There has never been a more important time to take a long, hard look at your employee benefits package and how it should be structured moving forward. With Obamacare breathing down our necks and new regulations and taxes at every turn, now is the time to sit down with a trusted broker and formulate a strategy that best meets the needs of your company, says Kenan Knight, account manager at Ashton Staffing Inc.
“Gone are the days of cookie cutter options and spreadsheet quotes for your renewal meetings,” says Knight. “If you are not planning on how to deal with the Patient Protection and Affordable Care Act (PPACA) and the changing landscape of employee benefits, then you are planning to fail.
Smart Business spoke with Knight about how to prepare for the upcoming changes and the options available to businesses when it comes to health insurance programs.
What options do employers have when it comes to shaping their benefits offerings?
There are still many options available for business owners when it comes to shaping their benefit offerings. These depend on how many employees you have, how your company is structured and how large a role your health insurance package plays in hiring and retaining great personnel in your industry. As of now, employers can still decide on what coverages they wish to offer, how much they wish to contribute to the cost, whether a wellness plan is feasible and/or beneficial and if you would like to self-insure or be fully insure.
As we move toward 2014 and the full implementation of PPACA, we will see fewer and fewer options available as there are more government mandates and fewer players in the health insurance market.
What should a company look at to make these decisions?
Company structure is one place where business owners should look in dealing with the rising cost and compliance of health insurance packages. Within your company structure, there are several questions you should ask when it comes to dealing with benefits packages.
Can you 1099 some or all of your employees so you don’t have to offer benefits at all? This is certainly an option, but don’t overlook how this will affect morale and your ability to hire and retain good employees. Would using a temp agency be beneficial so that the temp agency is providing the benefit package and not you company? Is your company set up so that you can offer a ‘management carve-out’ to have different levels of benefits for different levels within your company?
What do you consider a full-time employee and what does your insurance contract consider a full-time employee? Some carriers allow you go down to 30 hours a week and still consider an employee full time, which may allow you to move more people onto your plan. Or, you can set full time as 40 hours, which may allow you the flexibility to move some people off of your plan. Again, carefully consider how all of this will affect morale and also be aware of what your competitors are doing.
What kind of guidance can employers expect from a broker/consultant?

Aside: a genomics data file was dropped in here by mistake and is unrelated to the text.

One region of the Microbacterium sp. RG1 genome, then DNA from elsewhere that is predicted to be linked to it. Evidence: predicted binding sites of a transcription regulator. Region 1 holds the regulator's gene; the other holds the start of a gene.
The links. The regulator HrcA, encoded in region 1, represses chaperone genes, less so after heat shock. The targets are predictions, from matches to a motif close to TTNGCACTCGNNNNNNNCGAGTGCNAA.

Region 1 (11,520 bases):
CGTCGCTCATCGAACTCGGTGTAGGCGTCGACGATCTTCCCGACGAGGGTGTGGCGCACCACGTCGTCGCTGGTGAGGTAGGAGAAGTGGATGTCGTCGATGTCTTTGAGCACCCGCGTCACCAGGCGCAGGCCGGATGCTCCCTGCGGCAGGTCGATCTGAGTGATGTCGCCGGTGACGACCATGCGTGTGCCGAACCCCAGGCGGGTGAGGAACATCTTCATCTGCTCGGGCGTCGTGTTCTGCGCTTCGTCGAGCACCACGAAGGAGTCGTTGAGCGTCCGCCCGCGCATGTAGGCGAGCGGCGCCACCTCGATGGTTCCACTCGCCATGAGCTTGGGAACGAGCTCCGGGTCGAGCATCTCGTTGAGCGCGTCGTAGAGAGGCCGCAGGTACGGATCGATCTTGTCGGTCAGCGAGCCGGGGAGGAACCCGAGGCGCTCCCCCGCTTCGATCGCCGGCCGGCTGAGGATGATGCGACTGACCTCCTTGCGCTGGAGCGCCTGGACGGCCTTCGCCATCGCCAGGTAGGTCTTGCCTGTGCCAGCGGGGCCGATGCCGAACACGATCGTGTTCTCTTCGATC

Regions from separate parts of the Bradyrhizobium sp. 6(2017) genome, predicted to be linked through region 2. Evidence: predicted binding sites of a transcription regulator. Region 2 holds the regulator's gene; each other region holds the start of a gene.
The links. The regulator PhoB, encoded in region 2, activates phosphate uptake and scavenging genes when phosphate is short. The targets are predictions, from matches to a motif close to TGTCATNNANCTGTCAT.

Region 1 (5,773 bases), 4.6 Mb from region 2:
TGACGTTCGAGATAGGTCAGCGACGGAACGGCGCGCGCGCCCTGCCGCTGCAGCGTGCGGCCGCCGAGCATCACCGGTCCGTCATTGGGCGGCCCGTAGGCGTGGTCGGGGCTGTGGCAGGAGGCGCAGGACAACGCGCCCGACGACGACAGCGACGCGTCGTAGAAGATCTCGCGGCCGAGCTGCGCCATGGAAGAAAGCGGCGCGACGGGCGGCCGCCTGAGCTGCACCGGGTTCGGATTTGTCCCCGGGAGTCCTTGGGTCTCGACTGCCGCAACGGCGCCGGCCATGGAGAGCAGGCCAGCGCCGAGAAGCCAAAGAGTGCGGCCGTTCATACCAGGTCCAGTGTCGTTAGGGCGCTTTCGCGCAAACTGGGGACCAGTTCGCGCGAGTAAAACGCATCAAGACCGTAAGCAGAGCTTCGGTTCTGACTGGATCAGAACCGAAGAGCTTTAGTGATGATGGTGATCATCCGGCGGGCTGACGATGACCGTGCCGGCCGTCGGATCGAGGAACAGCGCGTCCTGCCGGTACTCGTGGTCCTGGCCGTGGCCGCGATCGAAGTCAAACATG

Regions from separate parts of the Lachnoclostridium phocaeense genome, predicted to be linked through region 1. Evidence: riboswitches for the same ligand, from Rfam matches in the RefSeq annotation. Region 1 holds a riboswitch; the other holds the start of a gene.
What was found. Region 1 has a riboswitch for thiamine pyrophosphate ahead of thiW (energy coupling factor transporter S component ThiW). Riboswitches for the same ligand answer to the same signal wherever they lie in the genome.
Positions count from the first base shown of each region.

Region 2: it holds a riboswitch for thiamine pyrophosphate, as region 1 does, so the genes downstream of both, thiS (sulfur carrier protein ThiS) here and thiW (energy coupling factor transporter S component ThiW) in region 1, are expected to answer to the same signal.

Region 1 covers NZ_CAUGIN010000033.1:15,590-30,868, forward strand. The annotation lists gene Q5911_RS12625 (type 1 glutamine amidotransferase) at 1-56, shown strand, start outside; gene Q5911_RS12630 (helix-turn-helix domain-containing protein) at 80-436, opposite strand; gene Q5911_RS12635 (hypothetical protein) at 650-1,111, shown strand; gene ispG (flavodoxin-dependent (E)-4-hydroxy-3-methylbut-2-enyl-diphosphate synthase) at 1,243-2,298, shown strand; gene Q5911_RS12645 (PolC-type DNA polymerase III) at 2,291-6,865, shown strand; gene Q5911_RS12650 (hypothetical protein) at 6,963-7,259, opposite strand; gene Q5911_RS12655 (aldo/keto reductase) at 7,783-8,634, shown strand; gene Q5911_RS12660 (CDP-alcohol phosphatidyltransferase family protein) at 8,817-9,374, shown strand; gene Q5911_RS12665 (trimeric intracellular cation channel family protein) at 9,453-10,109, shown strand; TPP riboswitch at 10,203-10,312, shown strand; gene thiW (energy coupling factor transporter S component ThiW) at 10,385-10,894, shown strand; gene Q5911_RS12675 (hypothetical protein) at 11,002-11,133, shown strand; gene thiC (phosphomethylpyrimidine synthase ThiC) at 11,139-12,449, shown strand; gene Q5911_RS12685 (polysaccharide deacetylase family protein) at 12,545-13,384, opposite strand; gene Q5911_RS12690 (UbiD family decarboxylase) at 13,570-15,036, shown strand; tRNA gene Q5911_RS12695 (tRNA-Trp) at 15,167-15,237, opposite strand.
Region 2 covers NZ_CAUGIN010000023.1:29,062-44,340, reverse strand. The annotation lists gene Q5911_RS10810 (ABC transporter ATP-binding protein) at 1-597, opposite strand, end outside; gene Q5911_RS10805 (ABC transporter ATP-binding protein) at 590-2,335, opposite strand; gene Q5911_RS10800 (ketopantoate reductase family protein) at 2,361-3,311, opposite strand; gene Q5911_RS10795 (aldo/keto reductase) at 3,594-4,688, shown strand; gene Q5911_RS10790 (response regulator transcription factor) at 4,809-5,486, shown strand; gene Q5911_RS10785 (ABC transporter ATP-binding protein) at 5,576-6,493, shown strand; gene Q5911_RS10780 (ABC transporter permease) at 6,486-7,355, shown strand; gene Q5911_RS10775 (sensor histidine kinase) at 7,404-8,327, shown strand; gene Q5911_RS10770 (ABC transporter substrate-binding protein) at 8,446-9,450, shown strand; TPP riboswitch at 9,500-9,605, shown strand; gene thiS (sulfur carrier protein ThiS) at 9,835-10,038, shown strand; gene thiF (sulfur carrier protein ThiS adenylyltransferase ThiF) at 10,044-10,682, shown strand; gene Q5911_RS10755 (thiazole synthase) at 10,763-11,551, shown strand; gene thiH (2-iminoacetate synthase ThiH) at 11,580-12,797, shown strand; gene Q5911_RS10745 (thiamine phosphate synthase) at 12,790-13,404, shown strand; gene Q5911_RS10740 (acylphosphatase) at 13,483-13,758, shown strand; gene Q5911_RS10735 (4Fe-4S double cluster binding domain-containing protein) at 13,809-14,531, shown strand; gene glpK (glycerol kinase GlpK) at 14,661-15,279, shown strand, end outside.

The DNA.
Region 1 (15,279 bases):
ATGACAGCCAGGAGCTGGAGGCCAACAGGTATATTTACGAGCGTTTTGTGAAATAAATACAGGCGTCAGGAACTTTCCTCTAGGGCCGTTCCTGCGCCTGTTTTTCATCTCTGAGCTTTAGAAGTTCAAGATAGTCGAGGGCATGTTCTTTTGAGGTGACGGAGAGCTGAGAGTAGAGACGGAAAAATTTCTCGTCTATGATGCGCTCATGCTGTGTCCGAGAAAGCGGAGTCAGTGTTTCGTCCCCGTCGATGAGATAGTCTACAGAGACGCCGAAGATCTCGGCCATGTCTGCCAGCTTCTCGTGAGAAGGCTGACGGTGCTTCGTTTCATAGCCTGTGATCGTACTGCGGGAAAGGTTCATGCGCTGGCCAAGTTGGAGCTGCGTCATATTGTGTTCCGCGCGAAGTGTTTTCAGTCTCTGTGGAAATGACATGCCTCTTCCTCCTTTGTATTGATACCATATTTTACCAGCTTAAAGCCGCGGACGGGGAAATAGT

The level of service you receive from your broker is more important now than ever. If your broker is still just coming in with a spreadsheet of your current plan and similar plans with other carriers, it is time to start looking for a new broker. Gone are the days of simply jumping from carrier to carrier or just changing a deductible or co-pay. Regardless of whether the Supreme Court strikes down PPACA as unconstitutional, the health insurance landscape has and will continue to change.
States and insurance carriers have already taken so many steps to deal with the impending complications of PPACA that things will never go back to how they were. Your broker should already be talking to you about how PPACA will affect your company and what you can do to stay ahead of the curve. A once-a-year renewal meeting is no longer enough.
Your broker should have tools in place to help you facilitate insurance information to your employees; many online tools have been available for years and you should have one if you have 10 or more employees. The broker should also be talking to you about your company structure and how you might rearrange it to deal with the new landscape. Another tool your broker should be sharing with you is a benchmark report showing what companies similar to yours are doing for benefits.
Finally, your broker should be talking to you about wellness, especially if you have 50 or more employees. Wellness is an area in which you can hope to control at least some your own insurance cost by helping your employees get and stay healthy.
What common mistakes do employers make during this process, and how can they avoid them?
The main mistake employers make is starting the renewal process too late. Business owners and HR managers have a lot of moving parts to deal with on a daily basis and many times will only deal with things as they come up. When that happens with benefits, you are in a rush to simply find a comparable plan that doesn’t raise costs or lower benefits too drastically. This is a pitfall you can no longer afford.
As a rule of thumb, you should start the renewal process at least three months before your renewal date. Have a mid-year meeting with your broker and discuss your concerns and needs so that, together, you can start to formulate a plan of action. If your broker is stuck doing the same old thing, it is time to start interviewing new brokers. Every company and every situation is different, so having a trusted broker is key to answering your benefits questions.
Kenan Knight is an account manager at Ashton Staffing Inc. Reach him at (770) 419-1776 or email@example.com.